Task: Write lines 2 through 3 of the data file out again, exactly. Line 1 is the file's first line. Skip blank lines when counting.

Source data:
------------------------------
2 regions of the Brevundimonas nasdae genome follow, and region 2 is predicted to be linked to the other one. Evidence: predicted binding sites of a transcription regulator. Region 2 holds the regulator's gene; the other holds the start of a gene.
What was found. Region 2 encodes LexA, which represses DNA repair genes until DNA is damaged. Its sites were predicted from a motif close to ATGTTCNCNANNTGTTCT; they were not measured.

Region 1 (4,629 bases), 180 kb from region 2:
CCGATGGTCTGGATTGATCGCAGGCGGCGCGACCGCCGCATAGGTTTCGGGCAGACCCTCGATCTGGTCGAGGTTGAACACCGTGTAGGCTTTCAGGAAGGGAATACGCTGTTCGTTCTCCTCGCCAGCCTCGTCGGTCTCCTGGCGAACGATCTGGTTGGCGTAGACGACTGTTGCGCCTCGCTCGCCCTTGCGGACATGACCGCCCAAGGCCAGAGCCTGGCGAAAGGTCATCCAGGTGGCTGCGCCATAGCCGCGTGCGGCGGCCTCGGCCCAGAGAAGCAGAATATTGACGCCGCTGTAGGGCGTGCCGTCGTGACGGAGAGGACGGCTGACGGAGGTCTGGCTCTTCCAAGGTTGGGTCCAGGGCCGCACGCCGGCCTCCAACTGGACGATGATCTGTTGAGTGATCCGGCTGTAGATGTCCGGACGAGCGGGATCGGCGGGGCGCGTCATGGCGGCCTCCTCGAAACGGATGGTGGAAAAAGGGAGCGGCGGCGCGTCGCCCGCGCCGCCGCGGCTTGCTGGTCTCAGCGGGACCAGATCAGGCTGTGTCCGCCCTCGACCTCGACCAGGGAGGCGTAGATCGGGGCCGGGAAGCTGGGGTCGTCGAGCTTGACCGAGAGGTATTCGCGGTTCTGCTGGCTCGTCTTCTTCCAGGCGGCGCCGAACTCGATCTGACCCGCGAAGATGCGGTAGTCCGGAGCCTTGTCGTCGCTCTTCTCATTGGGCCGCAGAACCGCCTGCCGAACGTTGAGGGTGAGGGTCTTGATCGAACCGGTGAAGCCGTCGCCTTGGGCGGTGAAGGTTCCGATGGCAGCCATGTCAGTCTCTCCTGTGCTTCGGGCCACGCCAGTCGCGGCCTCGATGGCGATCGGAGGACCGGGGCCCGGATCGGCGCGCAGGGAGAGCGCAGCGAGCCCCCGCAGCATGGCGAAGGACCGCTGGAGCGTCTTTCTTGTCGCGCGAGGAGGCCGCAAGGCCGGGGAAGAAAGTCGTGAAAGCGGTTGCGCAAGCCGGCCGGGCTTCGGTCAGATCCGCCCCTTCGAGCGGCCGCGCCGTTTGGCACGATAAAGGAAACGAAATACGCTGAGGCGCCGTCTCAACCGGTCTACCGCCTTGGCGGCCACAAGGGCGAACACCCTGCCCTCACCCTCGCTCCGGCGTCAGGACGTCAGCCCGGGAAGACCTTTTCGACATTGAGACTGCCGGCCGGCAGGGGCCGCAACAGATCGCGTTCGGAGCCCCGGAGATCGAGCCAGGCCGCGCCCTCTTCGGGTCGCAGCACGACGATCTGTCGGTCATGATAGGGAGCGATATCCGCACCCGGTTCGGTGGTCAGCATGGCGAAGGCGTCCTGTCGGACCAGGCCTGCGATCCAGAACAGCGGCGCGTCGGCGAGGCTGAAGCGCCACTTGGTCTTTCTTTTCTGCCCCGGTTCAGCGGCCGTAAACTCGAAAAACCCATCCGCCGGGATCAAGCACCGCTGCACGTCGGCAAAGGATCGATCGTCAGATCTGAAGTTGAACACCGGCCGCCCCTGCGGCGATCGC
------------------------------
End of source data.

What was found. Region 2 encodes LexA, which represses DNA repair genes until DNA is damaged. Its sites were predicted from a motif close to ATGTTCNCNANNTGTTCT; they were not measured.

Region 1 (4,629 bases), 180 kb from region 2: